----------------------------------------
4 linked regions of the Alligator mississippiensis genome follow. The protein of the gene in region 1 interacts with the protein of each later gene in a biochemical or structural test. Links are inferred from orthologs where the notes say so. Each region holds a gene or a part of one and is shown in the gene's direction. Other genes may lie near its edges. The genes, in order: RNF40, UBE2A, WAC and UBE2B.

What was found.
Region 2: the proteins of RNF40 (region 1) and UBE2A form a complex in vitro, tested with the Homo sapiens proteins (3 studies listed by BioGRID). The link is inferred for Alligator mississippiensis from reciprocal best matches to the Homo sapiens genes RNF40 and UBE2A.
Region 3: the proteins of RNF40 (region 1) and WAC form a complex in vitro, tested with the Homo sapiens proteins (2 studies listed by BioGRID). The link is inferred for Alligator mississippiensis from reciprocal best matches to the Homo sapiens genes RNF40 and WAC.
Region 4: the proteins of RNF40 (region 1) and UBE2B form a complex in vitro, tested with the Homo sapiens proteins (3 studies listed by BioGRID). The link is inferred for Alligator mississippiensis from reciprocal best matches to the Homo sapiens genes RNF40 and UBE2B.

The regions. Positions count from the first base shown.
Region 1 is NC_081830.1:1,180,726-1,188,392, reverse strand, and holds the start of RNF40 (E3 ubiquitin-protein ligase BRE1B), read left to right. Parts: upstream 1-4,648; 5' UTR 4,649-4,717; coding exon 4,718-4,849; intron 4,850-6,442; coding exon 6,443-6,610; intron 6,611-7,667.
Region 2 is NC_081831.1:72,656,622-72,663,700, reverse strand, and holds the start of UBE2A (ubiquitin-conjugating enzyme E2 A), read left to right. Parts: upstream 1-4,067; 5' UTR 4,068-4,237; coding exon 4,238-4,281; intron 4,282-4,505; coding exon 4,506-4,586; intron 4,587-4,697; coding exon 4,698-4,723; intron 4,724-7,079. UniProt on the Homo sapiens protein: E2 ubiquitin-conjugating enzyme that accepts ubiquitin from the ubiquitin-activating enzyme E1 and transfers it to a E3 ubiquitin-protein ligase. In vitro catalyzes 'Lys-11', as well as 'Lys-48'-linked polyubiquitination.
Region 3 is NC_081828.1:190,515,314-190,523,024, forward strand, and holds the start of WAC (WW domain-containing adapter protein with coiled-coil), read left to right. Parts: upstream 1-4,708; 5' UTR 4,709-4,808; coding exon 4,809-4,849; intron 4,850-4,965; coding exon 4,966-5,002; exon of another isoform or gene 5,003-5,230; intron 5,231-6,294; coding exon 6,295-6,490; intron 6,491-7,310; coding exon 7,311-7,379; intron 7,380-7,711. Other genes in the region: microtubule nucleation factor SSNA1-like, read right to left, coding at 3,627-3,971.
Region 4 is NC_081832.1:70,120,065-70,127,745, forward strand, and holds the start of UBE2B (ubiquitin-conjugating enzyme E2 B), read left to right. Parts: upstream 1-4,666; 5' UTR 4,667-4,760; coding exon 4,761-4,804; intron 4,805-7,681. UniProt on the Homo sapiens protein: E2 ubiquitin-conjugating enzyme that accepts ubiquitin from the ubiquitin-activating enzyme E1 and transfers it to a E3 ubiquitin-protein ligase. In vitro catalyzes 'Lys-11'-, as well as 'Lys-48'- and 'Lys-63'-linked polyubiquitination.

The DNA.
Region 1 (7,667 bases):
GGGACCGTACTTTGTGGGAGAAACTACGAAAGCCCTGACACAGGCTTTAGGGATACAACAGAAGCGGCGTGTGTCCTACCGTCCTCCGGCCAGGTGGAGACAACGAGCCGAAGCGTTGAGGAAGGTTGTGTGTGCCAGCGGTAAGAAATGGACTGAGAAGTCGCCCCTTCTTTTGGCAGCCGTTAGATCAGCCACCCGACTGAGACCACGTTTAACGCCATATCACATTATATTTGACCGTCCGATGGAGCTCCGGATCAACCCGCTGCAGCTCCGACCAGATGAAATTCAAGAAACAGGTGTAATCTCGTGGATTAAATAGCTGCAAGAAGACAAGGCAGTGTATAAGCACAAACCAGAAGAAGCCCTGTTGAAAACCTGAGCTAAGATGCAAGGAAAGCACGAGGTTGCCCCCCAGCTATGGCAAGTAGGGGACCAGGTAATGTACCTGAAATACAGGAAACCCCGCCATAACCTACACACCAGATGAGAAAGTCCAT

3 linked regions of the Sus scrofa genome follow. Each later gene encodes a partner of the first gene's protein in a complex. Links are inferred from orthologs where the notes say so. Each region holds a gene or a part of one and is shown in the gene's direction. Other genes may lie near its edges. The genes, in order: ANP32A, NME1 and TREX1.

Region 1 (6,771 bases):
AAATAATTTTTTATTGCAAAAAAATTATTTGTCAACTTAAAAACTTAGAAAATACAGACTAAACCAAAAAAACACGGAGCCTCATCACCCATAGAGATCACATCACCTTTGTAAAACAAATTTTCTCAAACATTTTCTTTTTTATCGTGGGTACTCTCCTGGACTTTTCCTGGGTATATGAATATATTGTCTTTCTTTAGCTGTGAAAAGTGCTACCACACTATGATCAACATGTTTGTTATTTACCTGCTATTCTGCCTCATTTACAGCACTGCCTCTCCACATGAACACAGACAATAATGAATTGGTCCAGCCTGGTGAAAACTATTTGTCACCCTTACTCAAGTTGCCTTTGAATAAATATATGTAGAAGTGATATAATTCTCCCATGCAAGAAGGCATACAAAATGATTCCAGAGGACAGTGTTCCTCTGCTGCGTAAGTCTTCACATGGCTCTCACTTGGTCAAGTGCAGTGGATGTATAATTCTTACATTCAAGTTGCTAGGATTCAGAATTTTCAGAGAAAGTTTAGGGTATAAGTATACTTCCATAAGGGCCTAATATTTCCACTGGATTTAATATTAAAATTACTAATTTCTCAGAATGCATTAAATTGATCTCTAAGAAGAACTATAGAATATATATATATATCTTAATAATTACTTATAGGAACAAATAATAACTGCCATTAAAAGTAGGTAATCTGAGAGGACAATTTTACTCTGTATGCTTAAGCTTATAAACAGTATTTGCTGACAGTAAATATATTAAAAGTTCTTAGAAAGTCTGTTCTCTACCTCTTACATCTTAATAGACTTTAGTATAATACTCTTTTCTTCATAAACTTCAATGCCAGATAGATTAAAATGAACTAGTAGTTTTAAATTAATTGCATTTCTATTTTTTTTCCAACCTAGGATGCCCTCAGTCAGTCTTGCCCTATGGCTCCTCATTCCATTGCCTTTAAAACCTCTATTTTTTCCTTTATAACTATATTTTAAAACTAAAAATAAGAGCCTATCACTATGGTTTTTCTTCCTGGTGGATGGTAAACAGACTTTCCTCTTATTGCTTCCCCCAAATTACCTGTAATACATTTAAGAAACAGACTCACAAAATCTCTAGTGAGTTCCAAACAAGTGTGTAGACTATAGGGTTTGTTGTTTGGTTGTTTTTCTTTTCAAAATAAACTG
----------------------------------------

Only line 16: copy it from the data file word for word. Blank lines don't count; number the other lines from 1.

AAATAATTTTTTATTGCAAAAAAATTATTTGTCAACTTAAAAACTTAGAAAATACAGACTAAACCAAAAAAACACGGAGCCTCATCACCCATAGAGATCACATCACCTTTGTAAAACAAATTTTCTCAAACATTTTCTTTTTTATCGTGGGTACTCTCCTGGACTTTTCCTGGGTATATGAATATATTGTCTTTCTTTAGCTGTGAAAAGTGCTACCACACTATGATCAACATGTTTGTTATTTACCTGCTATTCTGCCTCATTTACAGCACTGCCTCTCCACATGAACACAGACAATAATGAATTGGTCCAGCCTGGTGAAAACTATTTGTCACCCTTACTCAAGTTGCCTTTGAATAAATATATGTAGAAGTGATATAATTCTCCCATGCAAGAAGGCATACAAAATGATTCCAGAGGACAGTGTTCCTCTGCTGCGTAAGTCTTCACATGGCTCTCACTTGGTCAAGTGCAGTGGATGTATAATTCTTACATTCAAGTTGCTAGGATTCAGAATTTTCAGAGAAAGTTTAGGGTATAAGTATACTTCCATAAGGGCCTAATATTTCCACTGGATTTAATATTAAAATTACTAATTTCTCAGAATGCATTAAATTGATCTCTAAGAAGAACTATAGAATATATATATATATCTTAATAATTACTTATAGGAACAAATAATAACTGCCATTAAAAGTAGGTAATCTGAGAGGACAATTTTACTCTGTATGCTTAAGCTTATAAACAGTATTTGCTGACAGTAAATATATTAAAAGTTCTTAGAAAGTCTGTTCTCTACCTCTTACATCTTAATAGACTTTAGTATAATACTCTTTTCTTCATAAACTTCAATGCCAGATAGATTAAAATGAACTAGTAGTTTTAAATTAATTGCATTTCTATTTTTTTTCCAACCTAGGATGCCCTCAGTCAGTCTTGCCCTATGGCTCCTCATTCCATTGCCTTTAAAACCTCTATTTTTTCCTTTATAACTATATTTTAAAACTAAAAATAAGAGCCTATCACTATGGTTTTTCTTCCTGGTGGATGGTAAACAGACTTTCCTCTTATTGCTTCCCCCAAATTACCTGTAATACATTTAAGAAACAGACTCACAAAATCTCTAGTGAGTTCCAAACAAGTGTGTAGACTATAGGGTTTGTTGTTTGGTTGTTTTTCTTTTCAAAATAAACTG